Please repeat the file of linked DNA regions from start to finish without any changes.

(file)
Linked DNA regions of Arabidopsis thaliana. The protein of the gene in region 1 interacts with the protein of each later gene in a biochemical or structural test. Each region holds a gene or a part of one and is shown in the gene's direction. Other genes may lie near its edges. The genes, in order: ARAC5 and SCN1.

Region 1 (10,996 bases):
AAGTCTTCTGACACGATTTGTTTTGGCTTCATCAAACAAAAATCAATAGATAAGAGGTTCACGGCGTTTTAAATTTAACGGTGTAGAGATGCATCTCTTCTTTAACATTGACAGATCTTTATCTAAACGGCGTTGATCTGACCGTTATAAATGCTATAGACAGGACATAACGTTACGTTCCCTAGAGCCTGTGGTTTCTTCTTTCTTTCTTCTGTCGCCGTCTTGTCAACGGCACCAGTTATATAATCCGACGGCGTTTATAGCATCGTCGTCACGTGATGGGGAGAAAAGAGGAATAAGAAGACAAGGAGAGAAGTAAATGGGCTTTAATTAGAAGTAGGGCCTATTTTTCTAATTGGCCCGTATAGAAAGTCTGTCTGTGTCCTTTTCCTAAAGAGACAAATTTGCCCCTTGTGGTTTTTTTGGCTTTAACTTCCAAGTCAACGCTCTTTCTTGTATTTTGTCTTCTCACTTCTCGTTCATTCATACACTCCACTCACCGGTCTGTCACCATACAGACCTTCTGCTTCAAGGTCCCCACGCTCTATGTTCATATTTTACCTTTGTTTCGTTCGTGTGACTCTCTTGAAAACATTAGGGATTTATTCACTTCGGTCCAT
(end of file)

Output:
Linked DNA regions of Arabidopsis thaliana. The protein of the gene in region 1 interacts with the protein of each later gene in a biochemical or structural test. Each region holds a gene or a part of one and is shown in the gene's direction. Other genes may lie near its edges. The genes, in order: ARAC5 and SCN1.

Region 1 (10,996 bases):
AAGTCTTCTGACACGATTTGTTTTGGCTTCATCAAACAAAAATCAATAGATAAGAGGTTCACGGCGTTTTAAATTTAACGGTGTAGAGATGCATCTCTTCTTTAACATTGACAGATCTTTATCTAAACGGCGTTGATCTGACCGTTATAAATGCTATAGACAGGACATAACGTTACGTTCCCTAGAGCCTGTGGTTTCTTCTTTCTTTCTTCTGTCGCCGTCTTGTCAACGGCACCAGTTATATAATCCGACGGCGTTTATAGCATCGTCGTCACGTGATGGGGAGAAAAGAGGAATAAGAAGACAAGGAGAGAAGTAAATGGGCTTTAATTAGAAGTAGGGCCTATTTTTCTAATTGGCCCGTATAGAAAGTCTGTCTGTGTCCTTTTCCTAAAGAGACAAATTTGCCCCTTGTGGTTTTTTTGGCTTTAACTTCCAAGTCAACGCTCTTTCTTGTATTTTGTCTTCTCACTTCTCGTTCATTCATACACTCCACTCACCGGTCTGTCACCATACAGACCTTCTGCTTCAAGGTCCCCACGCTCTATGTTCATATTTTACCTTTGTTTCGTTCGTGTGACTCTCTTGAAAACATTAGGGATTTATTCACTTCGGTCCAT